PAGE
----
Now what? For real exponentials we started with positive integer exponents. Raising a number to such a power meant multiplying the number by itself the prescribed number of times, a simple and common sensical notion. It turns out that the definitions for negative, rational and real number exponents are then forced on us logically, just like we were forced to define the product of two negative numbers to be a positive number. The details of how that is done require a post of its own.

But now we seem to have hit a wall. How on earth are we going to extend this definition to imaginary exponents? There’s a story in that, but we shall save it for the dramatic conclusion…

Comments

  1. #1 Traces
    December 27, 2011

    cos pi =-1
    first!!!

  2. #2 Jason Rosenhouse
    December 27, 2011

    D’oh! I’ve corrected the error. Thanks for pointing it out.

  3. #3 DerekM
    December 27, 2011

    I was first introduced to this equation as a teenager in a book of Martin Gardner’s Scientific American columns. I was fascinated by it then as i was only just starting to get my head around trigonometry. Thanks for reintroducing it to me.

  4. #4 Lxndr
    December 27, 2011

    Using pi and not tau? tsk tsk.

  5. #5 Peter
    December 28, 2011

    Lakoff and Nunez wrote a book, Where Mathematics Comes From, about how we think about math in terms of cognitive science. It started from our intuitive notions of numbers and arithmetic, how that gets generalized into more formal and abstract concepts, and ended up with four case studies building up to all the concepts we use when thinking about Euler’s Identity.

  6. #6 Peter
    December 28, 2011

    Also, integer division is very useful. What we really get from the rationals is multiplicative inverses.

  7. #7 Lou Jost
    December 28, 2011

    Peter (#6), integer division is not closed on the set of integers (1/2 is not an integer), so what we really get from the rationals is closure.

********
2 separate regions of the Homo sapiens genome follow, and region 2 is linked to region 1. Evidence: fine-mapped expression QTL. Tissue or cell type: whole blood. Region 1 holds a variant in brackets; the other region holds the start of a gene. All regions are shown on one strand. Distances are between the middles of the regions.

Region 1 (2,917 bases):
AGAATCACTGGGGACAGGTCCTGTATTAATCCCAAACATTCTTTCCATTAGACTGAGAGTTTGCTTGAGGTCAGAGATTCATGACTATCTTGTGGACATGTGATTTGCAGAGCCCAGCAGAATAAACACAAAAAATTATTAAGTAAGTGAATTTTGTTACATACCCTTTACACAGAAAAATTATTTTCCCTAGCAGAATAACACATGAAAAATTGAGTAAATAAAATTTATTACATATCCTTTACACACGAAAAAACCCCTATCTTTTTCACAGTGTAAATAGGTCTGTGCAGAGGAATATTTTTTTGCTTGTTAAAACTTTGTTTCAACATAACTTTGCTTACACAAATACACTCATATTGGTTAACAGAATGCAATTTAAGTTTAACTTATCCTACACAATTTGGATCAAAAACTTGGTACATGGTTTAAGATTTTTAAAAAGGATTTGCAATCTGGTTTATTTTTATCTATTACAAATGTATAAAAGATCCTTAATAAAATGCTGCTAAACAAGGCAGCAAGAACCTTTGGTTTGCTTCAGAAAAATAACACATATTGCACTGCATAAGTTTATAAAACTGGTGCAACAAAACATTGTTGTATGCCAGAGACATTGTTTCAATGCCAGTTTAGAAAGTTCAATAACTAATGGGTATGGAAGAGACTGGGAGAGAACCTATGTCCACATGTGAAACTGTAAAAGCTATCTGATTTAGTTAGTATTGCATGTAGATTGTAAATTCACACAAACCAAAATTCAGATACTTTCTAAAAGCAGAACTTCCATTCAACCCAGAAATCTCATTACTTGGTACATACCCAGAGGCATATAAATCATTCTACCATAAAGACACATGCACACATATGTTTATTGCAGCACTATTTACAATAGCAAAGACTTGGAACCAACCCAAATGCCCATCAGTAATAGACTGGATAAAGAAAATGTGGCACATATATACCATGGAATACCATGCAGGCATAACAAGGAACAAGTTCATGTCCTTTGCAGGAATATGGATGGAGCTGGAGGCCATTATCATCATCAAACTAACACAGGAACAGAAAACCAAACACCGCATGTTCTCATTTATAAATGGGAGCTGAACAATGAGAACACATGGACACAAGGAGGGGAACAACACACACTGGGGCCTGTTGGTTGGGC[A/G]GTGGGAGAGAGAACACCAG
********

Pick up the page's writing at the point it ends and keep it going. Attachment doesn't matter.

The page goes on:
8. #8 Conrad Halling
    December 28, 2011

    I recently finished reading “An Imaginary Tale: The Story of [the Square Root of Minus One]“, written by Paul J. Nahin (http://press.princeton.edu/titles/6388.html), which provides a thorough and entertaining background on the history of i and how it is used in a variety of fields, including electrical engineering. One of the surprises from the book is that i to the ith power is a real number, not an imaginary number.

    The book is written for lovers of math, with formulas or equations on nearly every page. My only complaint is that the figures, which were created manually by a scientific illustrator, are not always accurately drawn.

  9. #9 Peter
    December 28, 2011

    Integer division is closed on the set of integers. a / b = c where c is the greatest integer s. t. b * c &lt= a. And you can get an integer remainder R if you want, where R = a – b * c. Everyone knows this operation, and it’s widely used even past elementary school. Math students study it in abstract algebra classes.

  10. #10 Tau
    December 28, 2011

    How is this any more “beautiful” than 0 + 1 + 2 = 3? It’s just a coincidence based on an incorrect value of pi = 3.14 and adding 1 to both sides. It should be based on 6.28, making the identity e^iτ = 1, rather than e^iπ = −1.

  11. #11 Physicalist
    December 28, 2011

    I always was a bit suspicious of that whole smuggling-in-waves-when-all-we’ve-got-is-good-old-fashioned-multiplication thing.

  12. #12 Jason Rosenhouse
    December 28, 2011

    DerekM –

    Martin Gardner introduced a lot of people to interesting mathematics. Glad you liked the post, and stay tuned for part two.

    Peter –

    I was not aware of the book by Lakoff and Nunez. Thanks for calling it to my attention. It sounds like an interesting read.

    Also, while it’s true that in some cases you can divide one natural number by another and obtain a natural number as your answer (for example: 10 divided by 2 = 5), my point, as Lou Jost points out, is that you can’t always do that. For example: 10 divided by 3 is not a natural number. You can certainly obtain a quotient and a remainder, and that is useful in many circumstances, but it is not the same as embedding the natural numbers within a large set in which the division of one number by another produces something else in the set. (Which is to say that the set is closed under division.)